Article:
The next few weeks should reveal whether the US, Ethiopia, and other African allies face an Iraqi-type and Al Qaeda-linked Islamist insurgency in Somalia – or the gradual stabilization, however imperfect, of a state and society whose people have known little peace or well-being for generations.
At stake is not just the stability of the Horn of Africa, but the broader effort to keep Al Qaeda and Islamists from exploiting failed or weak states.
US and possibly Ethiopian air strikes this week have taken aim at Islamist guerrilla sites in Somalia, an apparently successful effort to target suspects wanted for the 1998 Al Qaeda bombings of two US embassies in East Africa. Wednesday, a top Somali official said US troops were needed on the ground to weed out remaining extremists – and he said he expects them soon.
The US should support African peacekeepers, but it would be ill-advised to send major military forces in a bid for stability.
In the final days of 2006, the Ethiopians, with superior military power, decisively helped restore the authority of Somalian Prime Minister Ali Mohamed Gedi's shaky transitional government, which is backed by the US and many Western and African nations. Now, they are confronting the same dilemma American forces face in Iraq.
Ethiopian Prime Minister Meles Zenawi and anyone advising him has two alternatives. One is to maintain an expensive (if at least partly US-financed) occupation of Somalia – a traditionally adversarial neighbor. The second is to seek to avoid a full-scale jihad-type war in Africa's Horn by withdrawing Ethiopian forces.
Such a war could involve not only Somalia and Ethiopia, but others such as Eritrea, another inimical neighbor of Ethiopia that has been arming Somali Islamists, and Al-Qaeda-backed Somali Islamists, now underground and said by Mr. Gedi's government to be preparing for terrorism and guerrilla war.
Rapid Ethiopian withdrawal could trigger renewal of vicious sectarian fighting that has periodically torn Somalia since the fall of dictator Siad Barre in 1991. But staying on (as Gedi has hinted he wishes to do) will give Al Qaeda a cause and easy targets for the insurgency – which its deputy master, Ayman al-Zawahiri, recently called for in a proclamation widely heard and acknowledged by Islamists in the region.
US Secretary of State Condoleezza Rice has responded to the crisis with a sensible and urgent call: East Africans should immediately deploy the delayed peacekeeping force the United Nations first approved Dec. 6. Ms. Rice's assistant secretary for African Affairs, Jendayi Frazer, met last week with Mr. Zenawi and Ugandan Prime Minister Yoweri Museveni in Addis Ababa, Ethiopia, to discuss Somalia. "Another Iraq is not going to happen in Somalia," said Zenawi. But Ms. Frazer had to cancel a planned visit to Mogadishu, Somalia, for security reason.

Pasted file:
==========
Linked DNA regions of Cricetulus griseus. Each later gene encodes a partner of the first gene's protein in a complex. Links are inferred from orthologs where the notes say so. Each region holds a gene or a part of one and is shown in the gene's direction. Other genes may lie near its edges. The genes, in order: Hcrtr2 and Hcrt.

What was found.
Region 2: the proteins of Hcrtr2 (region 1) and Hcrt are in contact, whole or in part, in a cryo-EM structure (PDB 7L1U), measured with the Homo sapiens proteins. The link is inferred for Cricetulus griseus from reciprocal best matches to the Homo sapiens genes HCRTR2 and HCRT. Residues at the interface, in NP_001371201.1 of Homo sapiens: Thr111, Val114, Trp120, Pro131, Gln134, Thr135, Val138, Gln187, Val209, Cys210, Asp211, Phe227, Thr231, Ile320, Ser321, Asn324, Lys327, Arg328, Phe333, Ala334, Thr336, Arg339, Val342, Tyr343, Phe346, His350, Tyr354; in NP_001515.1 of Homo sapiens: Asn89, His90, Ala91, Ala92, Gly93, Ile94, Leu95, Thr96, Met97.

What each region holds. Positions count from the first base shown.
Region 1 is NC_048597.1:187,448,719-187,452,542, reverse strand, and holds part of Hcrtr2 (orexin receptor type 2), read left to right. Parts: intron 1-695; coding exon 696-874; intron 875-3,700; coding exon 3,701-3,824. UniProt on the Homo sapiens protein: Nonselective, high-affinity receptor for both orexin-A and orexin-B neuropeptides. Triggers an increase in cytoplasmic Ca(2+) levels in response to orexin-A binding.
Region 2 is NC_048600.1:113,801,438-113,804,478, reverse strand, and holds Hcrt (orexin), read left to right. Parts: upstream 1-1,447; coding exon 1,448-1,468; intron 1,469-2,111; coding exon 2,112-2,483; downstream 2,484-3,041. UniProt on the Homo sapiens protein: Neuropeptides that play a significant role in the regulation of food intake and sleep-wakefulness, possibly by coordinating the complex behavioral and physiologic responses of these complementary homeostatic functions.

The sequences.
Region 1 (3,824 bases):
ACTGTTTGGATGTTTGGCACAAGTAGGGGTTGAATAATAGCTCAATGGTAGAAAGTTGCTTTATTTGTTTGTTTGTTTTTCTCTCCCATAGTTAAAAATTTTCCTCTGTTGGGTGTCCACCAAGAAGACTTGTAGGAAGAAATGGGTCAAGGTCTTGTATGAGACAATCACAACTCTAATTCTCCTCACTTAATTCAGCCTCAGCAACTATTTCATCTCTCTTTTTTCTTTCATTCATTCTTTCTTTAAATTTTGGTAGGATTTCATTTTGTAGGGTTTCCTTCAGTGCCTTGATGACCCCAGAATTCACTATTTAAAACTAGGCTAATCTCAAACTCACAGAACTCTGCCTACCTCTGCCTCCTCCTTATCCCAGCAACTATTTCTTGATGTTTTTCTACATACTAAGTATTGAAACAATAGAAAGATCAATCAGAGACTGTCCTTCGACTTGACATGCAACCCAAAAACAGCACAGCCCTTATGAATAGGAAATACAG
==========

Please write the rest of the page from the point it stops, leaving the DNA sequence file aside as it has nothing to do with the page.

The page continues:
She also met European, African, and Arab diplomats in Nairobi, Kenya, and pledged US aid to stabilize Somalia. The meeting pledged financial support for a peacekeeping force and a plan to ask South Africa and other African governments to send troops. So far, only Uganda has pledged soldiers, but has also said it wouldn't send them until formal lifting of a UN arms embargo on Somalia.
Nearby, Sudan's pro-Islamist government has stubbornly opposed admission of any sizable UN Security Council-mandated peace force to end massacres in Darfur that have also destabilized neighboring Chad and the Central African Republic.
Against the background of the crises in Darfur and Somalia, the Pentagon plans to create a new Africa Command. US Fifth Fleet units are now patrolling pirate-infested waters off the Somali coast to block escape of Somali-based Al Qaeda terrorists.
The new African Command has other backup base facilities that could support regional war operations. But sending quantities of the overstretched US military forces in support of any Somali or other African government is something Washington should most definitely not do.
Instead, Washington should work with all of its African and European allies to support African peacekeepers. It should keep its promises of renewed economic and humanitarian aid, and do everything possible to discourage new proxy wars in Africa.
• John K. Cooley, a former Monitor correspondent, covered the Middle East and North Africa for more than 40 years. He is the author of "Baal, Christ, and Mohammed: Religion and Revolution in North Africa."